This is Part 4 of Danielle's serialised blog leading up to her big event in June. For the other chapters, click here.

 

The most frustrating aspect of training for a specific event is the ever-looming, unchangeable deadline! Because however hard you try to maintain consistent, solid training, there is always a great big spanner in the background, jumping up and down like an excited child, waiting for its chance to launch headfirst and mess everything up.

Most weeks that spanner is work or family commitments, but at the end of January I lost two whole weeks to a flu bug.

I hate being ill, obviously, everyone does, but there are definitely degrees of hate here. Sometimes it’s actually quite nice to have the excuse to sit on the sofa and watch back-to-back episodes of a gripping drama. But when you have an event on the horizon, missing several sessions just adds to the anxiety.

Fifteen minutes in and I had my first major wake-up call. Queen Of The Mountains? I don’t think so!

I am quite good at being sensible and this bug gave me no choice, but I know many people struggle mentally and try to train through. Wondering if maybe there is a case for at least some gentle exercise, I decided to do some research and this is what I found:

“Medical advice dictates that if an illness is above the neckline – for example, a stuffy nose or head cold – then exercise can be continued, but anything below, such as a chesty cough or a virus should call a temporary halt to your training.”

Although this confirmed that I should cease training, it still seemed crazy to me - even a head cold can knock the stuffing out of you and trying to train through it is not going to yield great results. Also, when did we all become sufficiently qualified to know just how ill is too ill?

For me, the problem is not just being ill, it’s also about the loss of momentum and rather than being itching to get training again, I found I was quite liking doing nothing!

Then there’s the backlog of everything else that has been abandoned during this time, so even when I did feel well enough to train again I had a mountain of work that took priority.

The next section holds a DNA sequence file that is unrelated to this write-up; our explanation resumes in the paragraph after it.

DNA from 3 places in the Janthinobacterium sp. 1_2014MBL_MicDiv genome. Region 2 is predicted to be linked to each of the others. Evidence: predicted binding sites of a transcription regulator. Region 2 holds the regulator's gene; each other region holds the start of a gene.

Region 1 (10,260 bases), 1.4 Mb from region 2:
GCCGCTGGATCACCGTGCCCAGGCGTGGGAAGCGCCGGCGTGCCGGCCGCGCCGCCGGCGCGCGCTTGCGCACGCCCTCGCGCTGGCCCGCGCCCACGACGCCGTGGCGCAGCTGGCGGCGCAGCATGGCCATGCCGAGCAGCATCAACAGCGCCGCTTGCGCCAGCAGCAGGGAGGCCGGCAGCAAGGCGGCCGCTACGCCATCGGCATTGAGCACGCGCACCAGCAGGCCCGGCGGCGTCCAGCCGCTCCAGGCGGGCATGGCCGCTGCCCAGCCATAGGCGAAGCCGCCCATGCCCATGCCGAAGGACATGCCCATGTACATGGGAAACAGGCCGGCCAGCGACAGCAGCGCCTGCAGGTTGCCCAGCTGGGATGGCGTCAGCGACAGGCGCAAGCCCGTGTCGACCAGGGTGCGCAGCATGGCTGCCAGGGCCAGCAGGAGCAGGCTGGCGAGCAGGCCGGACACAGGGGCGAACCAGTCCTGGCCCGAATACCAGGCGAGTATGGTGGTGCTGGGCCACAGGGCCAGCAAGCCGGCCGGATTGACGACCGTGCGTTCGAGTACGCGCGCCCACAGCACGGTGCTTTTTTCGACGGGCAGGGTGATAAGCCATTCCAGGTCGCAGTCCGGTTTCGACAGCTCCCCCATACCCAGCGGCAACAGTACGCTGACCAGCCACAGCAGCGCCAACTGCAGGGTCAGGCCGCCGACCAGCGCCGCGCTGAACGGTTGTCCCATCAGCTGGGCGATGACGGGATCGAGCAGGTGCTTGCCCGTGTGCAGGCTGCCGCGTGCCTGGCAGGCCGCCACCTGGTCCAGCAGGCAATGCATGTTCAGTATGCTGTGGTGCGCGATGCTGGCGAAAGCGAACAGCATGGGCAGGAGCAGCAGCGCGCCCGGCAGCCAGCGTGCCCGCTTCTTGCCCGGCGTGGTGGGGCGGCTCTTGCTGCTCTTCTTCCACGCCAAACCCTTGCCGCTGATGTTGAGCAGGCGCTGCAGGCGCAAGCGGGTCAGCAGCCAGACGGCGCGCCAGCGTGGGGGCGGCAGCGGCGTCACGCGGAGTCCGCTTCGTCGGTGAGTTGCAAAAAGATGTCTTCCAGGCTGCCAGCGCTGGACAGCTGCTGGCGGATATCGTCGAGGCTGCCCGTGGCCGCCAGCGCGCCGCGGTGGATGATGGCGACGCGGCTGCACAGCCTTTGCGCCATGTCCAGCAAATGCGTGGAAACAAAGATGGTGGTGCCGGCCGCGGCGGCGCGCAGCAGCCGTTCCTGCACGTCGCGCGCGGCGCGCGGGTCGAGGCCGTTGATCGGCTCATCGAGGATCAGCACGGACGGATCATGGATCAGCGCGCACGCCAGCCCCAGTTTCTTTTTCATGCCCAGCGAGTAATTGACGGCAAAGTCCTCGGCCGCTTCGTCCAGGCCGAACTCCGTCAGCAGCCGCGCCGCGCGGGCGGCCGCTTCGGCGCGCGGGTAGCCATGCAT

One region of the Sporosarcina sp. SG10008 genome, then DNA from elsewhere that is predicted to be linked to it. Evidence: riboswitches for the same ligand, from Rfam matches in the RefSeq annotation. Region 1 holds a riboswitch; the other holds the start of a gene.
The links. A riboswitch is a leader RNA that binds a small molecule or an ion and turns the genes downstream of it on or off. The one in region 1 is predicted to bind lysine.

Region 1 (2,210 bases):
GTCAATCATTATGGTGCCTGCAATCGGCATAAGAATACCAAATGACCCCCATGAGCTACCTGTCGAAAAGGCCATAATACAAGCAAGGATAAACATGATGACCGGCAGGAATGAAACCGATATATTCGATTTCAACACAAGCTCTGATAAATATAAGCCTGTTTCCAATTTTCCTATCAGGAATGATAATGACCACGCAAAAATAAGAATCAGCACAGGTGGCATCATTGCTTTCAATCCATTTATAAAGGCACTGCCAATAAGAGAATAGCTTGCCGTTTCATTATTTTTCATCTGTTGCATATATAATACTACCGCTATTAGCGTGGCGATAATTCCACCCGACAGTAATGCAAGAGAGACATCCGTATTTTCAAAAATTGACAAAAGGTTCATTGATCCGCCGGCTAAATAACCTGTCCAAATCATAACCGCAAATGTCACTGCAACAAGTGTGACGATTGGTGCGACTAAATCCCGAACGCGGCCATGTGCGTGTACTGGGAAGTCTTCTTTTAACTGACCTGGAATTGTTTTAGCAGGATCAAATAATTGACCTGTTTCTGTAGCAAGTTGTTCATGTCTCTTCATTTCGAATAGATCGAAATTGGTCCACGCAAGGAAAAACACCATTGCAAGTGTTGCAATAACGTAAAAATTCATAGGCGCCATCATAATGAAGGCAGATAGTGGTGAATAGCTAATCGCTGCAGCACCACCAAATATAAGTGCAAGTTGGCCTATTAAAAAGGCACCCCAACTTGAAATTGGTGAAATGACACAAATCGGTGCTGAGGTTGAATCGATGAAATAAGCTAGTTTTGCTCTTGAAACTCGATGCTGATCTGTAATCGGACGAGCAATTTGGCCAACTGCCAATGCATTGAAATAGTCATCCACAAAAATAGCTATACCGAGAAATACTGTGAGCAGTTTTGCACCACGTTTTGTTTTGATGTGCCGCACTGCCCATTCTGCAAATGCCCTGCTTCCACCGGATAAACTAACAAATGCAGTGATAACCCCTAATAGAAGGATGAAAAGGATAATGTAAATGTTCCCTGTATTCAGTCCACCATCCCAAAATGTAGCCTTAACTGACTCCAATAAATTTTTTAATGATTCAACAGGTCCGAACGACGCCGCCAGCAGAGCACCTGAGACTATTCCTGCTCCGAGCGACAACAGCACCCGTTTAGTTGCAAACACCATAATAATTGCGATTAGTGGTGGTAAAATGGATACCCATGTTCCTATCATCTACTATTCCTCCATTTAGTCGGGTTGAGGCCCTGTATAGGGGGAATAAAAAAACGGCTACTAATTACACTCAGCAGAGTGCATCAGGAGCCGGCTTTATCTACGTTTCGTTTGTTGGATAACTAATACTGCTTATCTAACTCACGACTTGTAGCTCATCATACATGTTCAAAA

I wobbled to a panicky, feeble, standstill and began a sorry push up the hill. Pathetic.

Fortunately, it's also true that your muscles remember what to do and it didn’t take long to get back on track – well, sort of. One sunny lunchtime, I decided to squeeze a quick ride in and since I only had an hour or so to spare I thought ”I know, I’ll go scenic and hilly! I can ‘do’ hills now and that is an efficient use of my time”

  Quiet Lane - how bad could it be?!

Fifteen minutes in and I had my first major wake-up call. Queen Of The Mountains? I don’t think so! It turns out that narrow, country lanes in the aftermath of a major storm are not so straightforward. Within about 50 metres of my first serious hill I was pushing... Confronted with a constant stream of floodwater, debris (in the shape of gravelly mud, sticks and rocks), as well as potholes big enough to disappear down, I wobbled to a panicky, feeble, standstill and began a sorry push up the hill. Pathetic.

  Pretty bad, that's how bad!

By the next major hill I had given myself a serious talking to and set off with gusto, but again the nerves kicked in and I found myself giving up all too quickly. There was nothing to do but freewheel back down and start again.

  The next hill

I found a farm entrance this time and entered the hill side-on, which meant that I could sort out my gears early on. So rather than having a flying run-up, I took it slow and steady from the start, which meant I avoided that desperate stage where you try to keep the momentum going. It made the whole attempt much calmer and although I did stop once for a breather, I did get going again.

All-in-all, by the end of my ride, lessons had been learned and my confidence regained. Now if someone could explain how you get going again on a steep hill, in a low gear, I should be most grateful… I am sure you can picture the scene!